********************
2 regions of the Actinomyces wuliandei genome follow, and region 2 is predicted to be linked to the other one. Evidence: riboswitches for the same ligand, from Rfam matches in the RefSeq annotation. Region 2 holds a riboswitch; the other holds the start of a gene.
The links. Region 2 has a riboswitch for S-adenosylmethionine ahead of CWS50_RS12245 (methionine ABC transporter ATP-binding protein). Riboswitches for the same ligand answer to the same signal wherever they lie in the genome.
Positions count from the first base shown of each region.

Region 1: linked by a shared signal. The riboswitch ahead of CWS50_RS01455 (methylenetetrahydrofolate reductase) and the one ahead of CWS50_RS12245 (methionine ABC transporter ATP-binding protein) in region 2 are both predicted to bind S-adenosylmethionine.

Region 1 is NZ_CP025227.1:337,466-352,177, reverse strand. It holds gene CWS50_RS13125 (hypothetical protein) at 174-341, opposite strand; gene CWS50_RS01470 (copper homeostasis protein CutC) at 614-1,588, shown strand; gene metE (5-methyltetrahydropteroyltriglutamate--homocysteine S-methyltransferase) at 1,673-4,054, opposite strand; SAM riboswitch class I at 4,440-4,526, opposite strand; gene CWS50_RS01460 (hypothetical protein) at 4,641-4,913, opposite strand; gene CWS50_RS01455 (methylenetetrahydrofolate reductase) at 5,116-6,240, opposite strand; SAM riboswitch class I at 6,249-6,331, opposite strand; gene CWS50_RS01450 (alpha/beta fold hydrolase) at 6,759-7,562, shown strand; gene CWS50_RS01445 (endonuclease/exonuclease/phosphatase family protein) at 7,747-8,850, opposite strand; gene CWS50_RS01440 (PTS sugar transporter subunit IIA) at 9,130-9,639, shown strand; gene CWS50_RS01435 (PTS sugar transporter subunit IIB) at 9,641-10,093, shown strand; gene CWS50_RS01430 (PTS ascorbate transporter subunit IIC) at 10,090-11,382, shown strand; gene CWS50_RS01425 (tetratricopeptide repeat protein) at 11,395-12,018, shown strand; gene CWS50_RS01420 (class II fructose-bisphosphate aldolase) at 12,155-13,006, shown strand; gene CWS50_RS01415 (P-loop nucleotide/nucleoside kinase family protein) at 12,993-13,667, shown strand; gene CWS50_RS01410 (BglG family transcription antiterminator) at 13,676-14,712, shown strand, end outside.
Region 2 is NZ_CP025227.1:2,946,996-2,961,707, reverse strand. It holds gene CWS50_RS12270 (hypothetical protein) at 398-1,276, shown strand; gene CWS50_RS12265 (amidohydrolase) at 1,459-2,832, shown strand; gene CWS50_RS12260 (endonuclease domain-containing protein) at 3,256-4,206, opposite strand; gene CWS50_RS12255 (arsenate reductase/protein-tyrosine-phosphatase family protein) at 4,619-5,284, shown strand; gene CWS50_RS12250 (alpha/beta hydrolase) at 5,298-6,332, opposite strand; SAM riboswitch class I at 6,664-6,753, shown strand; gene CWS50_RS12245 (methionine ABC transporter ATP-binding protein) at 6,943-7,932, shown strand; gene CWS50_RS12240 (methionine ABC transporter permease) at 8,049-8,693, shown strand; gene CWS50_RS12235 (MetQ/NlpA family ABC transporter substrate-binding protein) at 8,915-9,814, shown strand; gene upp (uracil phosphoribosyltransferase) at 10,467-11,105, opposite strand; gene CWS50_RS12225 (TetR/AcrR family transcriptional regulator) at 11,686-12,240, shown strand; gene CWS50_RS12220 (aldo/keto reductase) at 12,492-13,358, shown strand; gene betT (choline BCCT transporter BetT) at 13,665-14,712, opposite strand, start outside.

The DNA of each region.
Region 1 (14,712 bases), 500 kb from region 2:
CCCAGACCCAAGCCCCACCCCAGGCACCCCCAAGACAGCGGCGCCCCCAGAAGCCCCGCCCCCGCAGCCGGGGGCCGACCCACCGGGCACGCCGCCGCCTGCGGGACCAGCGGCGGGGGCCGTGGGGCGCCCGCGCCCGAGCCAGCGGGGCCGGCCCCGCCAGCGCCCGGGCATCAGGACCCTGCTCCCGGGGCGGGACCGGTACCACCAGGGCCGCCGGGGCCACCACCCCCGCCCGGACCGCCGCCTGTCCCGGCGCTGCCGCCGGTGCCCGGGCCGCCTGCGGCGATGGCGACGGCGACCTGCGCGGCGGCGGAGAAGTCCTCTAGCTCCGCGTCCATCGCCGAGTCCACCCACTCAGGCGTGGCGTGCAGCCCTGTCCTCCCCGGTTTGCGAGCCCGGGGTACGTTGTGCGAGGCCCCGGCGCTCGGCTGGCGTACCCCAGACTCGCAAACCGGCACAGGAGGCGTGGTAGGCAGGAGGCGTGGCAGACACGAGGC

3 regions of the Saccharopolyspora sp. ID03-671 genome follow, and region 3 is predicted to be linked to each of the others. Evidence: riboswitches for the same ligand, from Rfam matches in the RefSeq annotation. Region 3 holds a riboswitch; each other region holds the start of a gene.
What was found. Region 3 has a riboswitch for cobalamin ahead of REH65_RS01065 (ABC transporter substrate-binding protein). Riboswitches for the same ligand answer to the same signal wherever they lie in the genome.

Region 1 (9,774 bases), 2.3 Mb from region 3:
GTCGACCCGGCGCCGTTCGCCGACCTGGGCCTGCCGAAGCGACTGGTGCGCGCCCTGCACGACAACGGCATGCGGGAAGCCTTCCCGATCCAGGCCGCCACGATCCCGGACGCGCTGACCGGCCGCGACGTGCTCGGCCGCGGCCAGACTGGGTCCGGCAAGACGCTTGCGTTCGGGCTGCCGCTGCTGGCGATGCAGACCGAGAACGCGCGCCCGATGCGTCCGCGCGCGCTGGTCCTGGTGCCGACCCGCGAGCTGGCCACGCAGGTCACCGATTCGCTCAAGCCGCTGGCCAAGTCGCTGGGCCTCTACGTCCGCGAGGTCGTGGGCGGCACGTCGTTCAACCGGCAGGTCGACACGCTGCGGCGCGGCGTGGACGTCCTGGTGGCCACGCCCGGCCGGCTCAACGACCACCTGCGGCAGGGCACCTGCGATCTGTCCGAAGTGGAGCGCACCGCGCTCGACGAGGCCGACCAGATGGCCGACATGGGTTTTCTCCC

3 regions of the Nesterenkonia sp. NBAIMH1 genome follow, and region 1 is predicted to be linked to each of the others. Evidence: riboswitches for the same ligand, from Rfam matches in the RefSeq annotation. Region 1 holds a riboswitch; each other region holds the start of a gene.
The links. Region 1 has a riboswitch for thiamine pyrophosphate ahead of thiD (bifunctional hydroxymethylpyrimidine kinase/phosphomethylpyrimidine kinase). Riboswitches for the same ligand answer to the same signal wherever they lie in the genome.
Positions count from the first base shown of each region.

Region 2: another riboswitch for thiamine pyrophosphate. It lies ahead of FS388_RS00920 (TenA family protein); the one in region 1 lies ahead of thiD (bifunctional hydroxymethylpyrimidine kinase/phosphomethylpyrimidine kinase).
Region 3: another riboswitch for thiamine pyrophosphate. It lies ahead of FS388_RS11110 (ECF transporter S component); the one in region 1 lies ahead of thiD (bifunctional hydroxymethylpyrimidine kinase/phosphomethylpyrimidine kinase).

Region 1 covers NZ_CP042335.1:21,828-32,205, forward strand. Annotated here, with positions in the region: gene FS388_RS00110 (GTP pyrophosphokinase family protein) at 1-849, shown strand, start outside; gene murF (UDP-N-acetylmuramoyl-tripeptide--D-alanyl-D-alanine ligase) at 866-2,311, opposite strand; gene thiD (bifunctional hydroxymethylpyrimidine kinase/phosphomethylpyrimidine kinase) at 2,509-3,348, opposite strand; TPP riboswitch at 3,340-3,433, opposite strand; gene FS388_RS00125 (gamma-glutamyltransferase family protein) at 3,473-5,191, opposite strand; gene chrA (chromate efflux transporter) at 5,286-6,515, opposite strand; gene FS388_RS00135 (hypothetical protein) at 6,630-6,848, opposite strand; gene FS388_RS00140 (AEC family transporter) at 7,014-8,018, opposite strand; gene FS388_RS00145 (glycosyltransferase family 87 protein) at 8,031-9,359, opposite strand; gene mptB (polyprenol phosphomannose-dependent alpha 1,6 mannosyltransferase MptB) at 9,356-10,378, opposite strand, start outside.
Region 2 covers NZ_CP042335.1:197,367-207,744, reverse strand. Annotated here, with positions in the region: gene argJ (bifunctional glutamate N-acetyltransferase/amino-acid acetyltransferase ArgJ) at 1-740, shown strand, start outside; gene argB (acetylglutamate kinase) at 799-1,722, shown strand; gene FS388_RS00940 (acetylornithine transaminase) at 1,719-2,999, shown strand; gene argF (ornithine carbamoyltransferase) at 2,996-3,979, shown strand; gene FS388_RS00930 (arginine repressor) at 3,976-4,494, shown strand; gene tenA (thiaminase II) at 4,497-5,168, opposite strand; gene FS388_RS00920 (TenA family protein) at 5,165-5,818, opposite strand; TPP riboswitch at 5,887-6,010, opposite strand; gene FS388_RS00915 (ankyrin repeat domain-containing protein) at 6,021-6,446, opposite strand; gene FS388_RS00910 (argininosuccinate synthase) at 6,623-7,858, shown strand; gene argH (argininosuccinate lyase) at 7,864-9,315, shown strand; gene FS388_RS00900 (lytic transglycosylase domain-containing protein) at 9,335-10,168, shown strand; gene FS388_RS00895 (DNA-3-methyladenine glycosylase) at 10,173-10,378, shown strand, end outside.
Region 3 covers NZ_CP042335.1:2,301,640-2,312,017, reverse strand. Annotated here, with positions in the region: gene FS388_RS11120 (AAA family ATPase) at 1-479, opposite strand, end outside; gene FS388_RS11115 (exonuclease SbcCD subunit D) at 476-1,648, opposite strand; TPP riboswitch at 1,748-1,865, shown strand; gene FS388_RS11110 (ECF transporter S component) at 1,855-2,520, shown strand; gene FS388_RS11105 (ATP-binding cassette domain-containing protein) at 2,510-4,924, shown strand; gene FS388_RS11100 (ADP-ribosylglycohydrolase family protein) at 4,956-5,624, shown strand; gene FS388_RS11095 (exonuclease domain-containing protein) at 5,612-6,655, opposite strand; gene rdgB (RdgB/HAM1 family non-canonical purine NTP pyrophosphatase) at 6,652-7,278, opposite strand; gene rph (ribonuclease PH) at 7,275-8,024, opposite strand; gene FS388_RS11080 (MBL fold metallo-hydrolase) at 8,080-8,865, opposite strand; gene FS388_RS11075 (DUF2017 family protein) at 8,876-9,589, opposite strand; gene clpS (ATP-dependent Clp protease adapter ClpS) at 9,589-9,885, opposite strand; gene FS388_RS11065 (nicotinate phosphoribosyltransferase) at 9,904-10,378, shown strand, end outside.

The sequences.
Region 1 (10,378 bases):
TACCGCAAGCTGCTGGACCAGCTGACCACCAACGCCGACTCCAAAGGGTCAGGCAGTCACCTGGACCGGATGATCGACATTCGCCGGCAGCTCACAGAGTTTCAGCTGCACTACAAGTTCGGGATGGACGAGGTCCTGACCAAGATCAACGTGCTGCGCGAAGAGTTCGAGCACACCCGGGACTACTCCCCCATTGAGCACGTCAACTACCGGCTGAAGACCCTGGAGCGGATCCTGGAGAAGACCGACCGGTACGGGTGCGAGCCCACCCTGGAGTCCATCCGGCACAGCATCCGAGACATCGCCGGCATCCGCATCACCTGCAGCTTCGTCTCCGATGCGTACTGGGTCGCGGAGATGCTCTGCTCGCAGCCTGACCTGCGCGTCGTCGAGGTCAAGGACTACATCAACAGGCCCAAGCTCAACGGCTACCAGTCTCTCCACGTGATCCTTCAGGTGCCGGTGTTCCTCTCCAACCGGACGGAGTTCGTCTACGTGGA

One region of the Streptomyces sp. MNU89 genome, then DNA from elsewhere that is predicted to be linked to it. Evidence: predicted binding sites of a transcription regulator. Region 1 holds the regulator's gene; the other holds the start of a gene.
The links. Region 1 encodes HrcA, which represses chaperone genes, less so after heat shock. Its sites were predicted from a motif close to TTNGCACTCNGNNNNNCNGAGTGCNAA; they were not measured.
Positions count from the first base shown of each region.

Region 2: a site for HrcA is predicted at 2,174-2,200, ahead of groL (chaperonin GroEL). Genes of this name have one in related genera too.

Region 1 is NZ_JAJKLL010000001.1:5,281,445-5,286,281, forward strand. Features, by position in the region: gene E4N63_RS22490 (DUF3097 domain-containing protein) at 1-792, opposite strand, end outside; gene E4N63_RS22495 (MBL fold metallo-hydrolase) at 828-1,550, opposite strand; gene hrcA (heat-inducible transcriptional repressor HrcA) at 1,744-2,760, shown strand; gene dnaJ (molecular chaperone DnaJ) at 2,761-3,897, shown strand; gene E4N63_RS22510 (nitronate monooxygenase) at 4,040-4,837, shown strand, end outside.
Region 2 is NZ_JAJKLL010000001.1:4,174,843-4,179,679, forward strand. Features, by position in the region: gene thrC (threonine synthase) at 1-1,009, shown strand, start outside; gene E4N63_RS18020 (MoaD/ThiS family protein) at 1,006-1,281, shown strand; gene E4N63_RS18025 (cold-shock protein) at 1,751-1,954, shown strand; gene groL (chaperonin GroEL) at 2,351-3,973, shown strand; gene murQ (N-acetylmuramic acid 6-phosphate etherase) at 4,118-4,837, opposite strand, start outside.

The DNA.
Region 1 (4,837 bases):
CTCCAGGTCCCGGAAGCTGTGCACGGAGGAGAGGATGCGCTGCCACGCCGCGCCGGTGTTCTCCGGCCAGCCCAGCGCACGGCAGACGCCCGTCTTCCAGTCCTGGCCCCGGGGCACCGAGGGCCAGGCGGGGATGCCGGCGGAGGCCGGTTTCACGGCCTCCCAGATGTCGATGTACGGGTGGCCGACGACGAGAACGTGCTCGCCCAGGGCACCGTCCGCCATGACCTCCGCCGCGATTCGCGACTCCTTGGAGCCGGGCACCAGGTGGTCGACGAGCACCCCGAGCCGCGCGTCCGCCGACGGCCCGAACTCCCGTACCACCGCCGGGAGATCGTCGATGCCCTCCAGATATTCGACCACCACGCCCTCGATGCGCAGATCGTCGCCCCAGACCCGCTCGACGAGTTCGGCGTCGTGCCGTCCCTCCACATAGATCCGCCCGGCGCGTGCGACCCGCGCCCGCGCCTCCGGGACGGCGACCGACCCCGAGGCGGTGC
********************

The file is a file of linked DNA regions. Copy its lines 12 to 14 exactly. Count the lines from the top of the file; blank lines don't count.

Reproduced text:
Region 1 (9,774 bases), 2.3 Mb from region 3:
GTCGACCCGGCGCCGTTCGCCGACCTGGGCCTGCCGAAGCGACTGGTGCGCGCCCTGCACGACAACGGCATGCGGGAAGCCTTCCCGATCCAGGCCGCCACGATCCCGGACGCGCTGACCGGCCGCGACGTGCTCGGCCGCGGCCAGACTGGGTCCGGCAAGACGCTTGCGTTCGGGCTGCCGCTGCTGGCGATGCAGACCGAGAACGCGCGCCCGATGCGTCCGCGCGCGCTGGTCCTGGTGCCGACCCGCGAGCTGGCCACGCAGGTCACCGATTCGCTCAAGCCGCTGGCCAAGTCGCTGGGCCTCTACGTCCGCGAGGTCGTGGGCGGCACGTCGTTCAACCGGCAGGTCGACACGCTGCGGCGCGGCGTGGACGTCCTGGTGGCCACGCCCGGCCGGCTCAACGACCACCTGCGGCAGGGCACCTGCGATCTGTCCGAAGTGGAGCGCACCGCGCTCGACGAGGCCGACCAGATGGCCGACATGGGTTTTCTCCC

3 regions of the Nesterenkonia sp. NBAIMH1 genome follow, and region 1 is predicted to be linked to each of the others. Evidence: riboswitches for the same ligand, from Rfam matches in the RefSeq annotation. Region 1 holds a riboswitch; each other region holds the start of a gene.